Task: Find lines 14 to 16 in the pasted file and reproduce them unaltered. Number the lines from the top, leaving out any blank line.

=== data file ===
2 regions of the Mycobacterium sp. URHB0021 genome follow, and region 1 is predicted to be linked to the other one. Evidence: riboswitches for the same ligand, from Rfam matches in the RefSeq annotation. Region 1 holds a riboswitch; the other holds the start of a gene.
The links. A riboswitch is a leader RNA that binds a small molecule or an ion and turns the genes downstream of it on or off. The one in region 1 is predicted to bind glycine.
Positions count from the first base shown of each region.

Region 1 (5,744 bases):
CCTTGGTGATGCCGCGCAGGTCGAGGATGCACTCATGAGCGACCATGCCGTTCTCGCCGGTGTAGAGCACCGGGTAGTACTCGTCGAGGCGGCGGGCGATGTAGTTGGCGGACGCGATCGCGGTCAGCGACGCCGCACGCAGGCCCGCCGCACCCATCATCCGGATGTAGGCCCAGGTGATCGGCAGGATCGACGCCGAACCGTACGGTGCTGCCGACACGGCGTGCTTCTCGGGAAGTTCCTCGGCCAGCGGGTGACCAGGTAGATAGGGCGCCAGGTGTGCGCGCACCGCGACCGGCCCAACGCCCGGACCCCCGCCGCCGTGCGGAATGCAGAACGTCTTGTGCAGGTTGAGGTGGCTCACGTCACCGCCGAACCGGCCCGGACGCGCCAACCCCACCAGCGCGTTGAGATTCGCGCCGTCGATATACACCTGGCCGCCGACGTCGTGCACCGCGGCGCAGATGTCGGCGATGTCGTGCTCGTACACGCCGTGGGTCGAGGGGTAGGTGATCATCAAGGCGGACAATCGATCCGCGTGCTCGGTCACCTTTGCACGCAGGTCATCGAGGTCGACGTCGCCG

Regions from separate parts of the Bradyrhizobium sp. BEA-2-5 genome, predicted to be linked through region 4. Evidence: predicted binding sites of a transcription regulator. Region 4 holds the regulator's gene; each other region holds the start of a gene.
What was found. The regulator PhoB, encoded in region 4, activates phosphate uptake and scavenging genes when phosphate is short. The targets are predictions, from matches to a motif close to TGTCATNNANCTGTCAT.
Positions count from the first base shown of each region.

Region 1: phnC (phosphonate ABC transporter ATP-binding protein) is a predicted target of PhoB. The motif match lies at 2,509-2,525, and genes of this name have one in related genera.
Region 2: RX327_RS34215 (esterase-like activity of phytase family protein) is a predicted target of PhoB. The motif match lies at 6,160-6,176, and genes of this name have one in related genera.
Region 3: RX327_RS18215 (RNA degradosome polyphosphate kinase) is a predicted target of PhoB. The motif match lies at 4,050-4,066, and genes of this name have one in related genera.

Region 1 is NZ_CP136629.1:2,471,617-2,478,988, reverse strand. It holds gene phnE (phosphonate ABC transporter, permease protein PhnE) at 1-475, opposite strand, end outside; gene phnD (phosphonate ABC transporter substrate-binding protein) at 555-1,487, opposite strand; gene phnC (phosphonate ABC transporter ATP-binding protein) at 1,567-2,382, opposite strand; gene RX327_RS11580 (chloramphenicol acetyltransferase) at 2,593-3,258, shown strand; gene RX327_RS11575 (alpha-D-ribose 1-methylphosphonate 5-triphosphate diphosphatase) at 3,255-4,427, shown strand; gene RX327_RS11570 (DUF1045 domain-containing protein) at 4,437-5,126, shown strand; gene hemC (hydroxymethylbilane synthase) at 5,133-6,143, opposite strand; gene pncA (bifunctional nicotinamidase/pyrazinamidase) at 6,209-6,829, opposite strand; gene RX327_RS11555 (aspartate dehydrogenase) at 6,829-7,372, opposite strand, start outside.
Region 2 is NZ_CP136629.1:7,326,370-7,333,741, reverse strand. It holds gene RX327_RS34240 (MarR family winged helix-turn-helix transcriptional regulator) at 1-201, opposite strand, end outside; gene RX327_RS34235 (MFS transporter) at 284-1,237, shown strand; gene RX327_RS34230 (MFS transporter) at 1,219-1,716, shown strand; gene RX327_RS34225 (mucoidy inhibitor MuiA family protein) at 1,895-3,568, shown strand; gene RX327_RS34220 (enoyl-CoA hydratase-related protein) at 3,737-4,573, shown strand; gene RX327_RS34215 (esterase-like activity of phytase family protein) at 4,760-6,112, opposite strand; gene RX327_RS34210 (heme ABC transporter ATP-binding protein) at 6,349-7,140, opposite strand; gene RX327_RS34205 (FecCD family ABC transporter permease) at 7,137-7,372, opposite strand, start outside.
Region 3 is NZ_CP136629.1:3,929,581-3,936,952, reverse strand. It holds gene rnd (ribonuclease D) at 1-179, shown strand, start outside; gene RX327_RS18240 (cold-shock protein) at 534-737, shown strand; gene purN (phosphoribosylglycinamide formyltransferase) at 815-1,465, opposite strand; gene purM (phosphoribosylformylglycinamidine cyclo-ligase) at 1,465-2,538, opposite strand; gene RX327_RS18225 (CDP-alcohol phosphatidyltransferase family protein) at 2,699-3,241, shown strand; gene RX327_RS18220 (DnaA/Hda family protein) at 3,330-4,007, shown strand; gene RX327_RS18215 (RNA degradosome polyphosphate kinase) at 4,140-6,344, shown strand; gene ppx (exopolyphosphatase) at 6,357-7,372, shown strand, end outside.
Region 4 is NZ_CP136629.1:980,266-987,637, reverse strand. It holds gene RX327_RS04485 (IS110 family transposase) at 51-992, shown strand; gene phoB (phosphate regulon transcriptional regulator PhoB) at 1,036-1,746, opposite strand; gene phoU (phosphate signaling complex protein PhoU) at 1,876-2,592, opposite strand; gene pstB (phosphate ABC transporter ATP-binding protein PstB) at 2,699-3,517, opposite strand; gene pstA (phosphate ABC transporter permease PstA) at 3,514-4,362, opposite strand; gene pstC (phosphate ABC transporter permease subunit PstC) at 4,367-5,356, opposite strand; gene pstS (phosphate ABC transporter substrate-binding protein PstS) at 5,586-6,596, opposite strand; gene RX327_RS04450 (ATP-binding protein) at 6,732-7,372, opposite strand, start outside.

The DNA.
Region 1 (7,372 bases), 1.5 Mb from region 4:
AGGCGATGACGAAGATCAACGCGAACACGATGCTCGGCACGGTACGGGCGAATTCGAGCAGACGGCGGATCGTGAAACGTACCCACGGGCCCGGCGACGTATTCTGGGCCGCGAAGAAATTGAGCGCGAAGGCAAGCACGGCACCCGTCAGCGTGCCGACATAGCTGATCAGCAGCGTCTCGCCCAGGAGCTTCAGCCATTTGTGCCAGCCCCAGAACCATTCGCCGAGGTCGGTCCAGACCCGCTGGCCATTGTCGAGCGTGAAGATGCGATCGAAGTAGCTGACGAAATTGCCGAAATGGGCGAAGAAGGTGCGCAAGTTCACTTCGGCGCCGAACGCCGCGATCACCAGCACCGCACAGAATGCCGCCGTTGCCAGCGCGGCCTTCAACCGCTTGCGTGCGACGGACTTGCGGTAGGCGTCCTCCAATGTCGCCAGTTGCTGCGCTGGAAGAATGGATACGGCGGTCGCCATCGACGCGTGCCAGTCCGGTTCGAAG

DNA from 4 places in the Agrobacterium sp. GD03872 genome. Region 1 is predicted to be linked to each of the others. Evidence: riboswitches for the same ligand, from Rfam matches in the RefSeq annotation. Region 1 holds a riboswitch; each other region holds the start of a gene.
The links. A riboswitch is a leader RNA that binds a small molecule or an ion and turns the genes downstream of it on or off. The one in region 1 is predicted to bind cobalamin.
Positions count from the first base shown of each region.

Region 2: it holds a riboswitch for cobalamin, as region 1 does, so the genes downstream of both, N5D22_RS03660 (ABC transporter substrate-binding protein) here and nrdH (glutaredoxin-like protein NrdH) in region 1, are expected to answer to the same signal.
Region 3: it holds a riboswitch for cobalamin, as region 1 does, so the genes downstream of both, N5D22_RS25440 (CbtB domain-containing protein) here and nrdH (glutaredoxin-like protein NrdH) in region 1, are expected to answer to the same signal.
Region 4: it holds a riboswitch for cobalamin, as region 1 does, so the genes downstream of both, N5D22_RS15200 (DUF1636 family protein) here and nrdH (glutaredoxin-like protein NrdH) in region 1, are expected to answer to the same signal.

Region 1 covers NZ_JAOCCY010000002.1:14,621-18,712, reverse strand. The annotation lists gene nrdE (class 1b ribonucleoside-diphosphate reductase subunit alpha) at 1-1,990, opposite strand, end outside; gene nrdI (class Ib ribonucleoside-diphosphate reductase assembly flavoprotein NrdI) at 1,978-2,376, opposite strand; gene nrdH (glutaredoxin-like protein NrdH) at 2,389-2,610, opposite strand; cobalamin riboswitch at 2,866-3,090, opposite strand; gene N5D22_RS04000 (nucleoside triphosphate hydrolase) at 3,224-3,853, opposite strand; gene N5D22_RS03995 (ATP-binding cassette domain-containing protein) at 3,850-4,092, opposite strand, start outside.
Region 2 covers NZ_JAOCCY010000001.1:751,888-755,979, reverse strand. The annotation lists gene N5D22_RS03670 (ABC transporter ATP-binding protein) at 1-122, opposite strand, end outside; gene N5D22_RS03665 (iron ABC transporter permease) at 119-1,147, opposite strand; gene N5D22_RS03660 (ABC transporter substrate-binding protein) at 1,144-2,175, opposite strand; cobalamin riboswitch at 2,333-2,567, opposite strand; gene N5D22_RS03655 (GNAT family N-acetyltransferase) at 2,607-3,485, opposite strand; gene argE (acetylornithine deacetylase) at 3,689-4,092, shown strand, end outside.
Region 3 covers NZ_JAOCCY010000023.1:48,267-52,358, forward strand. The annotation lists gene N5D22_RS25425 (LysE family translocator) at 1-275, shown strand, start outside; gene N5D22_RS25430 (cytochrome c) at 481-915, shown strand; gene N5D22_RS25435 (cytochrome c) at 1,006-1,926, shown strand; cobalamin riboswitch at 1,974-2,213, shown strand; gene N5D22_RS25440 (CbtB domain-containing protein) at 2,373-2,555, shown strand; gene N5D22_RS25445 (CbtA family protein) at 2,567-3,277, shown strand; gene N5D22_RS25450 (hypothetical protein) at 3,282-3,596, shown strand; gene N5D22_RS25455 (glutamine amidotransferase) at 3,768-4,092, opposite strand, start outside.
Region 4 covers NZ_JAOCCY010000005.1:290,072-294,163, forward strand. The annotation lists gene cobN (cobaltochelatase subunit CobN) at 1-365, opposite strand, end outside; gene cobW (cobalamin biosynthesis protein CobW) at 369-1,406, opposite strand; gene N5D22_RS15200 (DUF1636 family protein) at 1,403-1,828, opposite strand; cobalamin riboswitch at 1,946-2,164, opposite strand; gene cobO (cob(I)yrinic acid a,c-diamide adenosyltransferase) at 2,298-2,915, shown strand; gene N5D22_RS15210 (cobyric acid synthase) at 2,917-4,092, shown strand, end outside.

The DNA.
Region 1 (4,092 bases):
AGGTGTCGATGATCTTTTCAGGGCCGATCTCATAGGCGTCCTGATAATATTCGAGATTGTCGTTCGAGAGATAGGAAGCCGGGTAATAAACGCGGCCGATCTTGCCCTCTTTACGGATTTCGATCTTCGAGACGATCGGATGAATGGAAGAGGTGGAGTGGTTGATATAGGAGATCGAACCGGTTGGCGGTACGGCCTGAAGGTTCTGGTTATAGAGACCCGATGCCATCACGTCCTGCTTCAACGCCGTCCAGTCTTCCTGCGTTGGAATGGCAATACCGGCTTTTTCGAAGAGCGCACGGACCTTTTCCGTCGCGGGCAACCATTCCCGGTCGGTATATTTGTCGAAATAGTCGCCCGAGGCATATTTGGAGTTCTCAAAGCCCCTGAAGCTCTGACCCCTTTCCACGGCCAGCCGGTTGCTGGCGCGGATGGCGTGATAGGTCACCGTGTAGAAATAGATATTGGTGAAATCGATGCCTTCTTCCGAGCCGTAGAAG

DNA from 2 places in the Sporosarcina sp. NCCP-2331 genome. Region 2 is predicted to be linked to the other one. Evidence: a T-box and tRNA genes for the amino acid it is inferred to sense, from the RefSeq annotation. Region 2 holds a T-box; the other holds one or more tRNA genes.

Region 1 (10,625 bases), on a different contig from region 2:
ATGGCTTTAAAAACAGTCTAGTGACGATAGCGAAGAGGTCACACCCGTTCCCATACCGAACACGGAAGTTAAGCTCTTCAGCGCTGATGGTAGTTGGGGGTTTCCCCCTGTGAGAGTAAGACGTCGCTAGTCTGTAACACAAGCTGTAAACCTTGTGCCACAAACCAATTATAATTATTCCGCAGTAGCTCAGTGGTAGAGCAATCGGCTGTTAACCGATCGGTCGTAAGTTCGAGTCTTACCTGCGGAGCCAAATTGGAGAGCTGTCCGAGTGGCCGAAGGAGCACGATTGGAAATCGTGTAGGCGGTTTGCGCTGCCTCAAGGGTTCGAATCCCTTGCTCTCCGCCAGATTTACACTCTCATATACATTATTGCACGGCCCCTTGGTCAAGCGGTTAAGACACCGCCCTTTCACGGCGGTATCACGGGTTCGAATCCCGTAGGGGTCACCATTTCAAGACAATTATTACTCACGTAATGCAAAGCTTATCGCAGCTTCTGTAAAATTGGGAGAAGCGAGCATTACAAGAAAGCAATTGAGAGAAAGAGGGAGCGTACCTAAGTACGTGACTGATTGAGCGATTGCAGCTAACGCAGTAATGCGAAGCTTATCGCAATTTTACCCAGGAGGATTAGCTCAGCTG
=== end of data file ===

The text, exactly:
Region 3 is NZ_CP136629.1:3,929,581-3,936,952, reverse strand. It holds gene rnd (ribonuclease D) at 1-179, shown strand, start outside; gene RX327_RS18240 (cold-shock protein) at 534-737, shown strand; gene purN (phosphoribosylglycinamide formyltransferase) at 815-1,465, opposite strand; gene purM (phosphoribosylformylglycinamidine cyclo-ligase) at 1,465-2,538, opposite strand; gene RX327_RS18225 (CDP-alcohol phosphatidyltransferase family protein) at 2,699-3,241, shown strand; gene RX327_RS18220 (DnaA/Hda family protein) at 3,330-4,007, shown strand; gene RX327_RS18215 (RNA degradosome polyphosphate kinase) at 4,140-6,344, shown strand; gene ppx (exopolyphosphatase) at 6,357-7,372, shown strand, end outside.
Region 4 is NZ_CP136629.1:980,266-987,637, reverse strand. It holds gene RX327_RS04485 (IS110 family transposase) at 51-992, shown strand; gene phoB (phosphate regulon transcriptional regulator PhoB) at 1,036-1,746, opposite strand; gene phoU (phosphate signaling complex protein PhoU) at 1,876-2,592, opposite strand; gene pstB (phosphate ABC transporter ATP-binding protein PstB) at 2,699-3,517, opposite strand; gene pstA (phosphate ABC transporter permease PstA) at 3,514-4,362, opposite strand; gene pstC (phosphate ABC transporter permease subunit PstC) at 4,367-5,356, opposite strand; gene pstS (phosphate ABC transporter substrate-binding protein PstS) at 5,586-6,596, opposite strand; gene RX327_RS04450 (ATP-binding protein) at 6,732-7,372, opposite strand, start outside.

The DNA.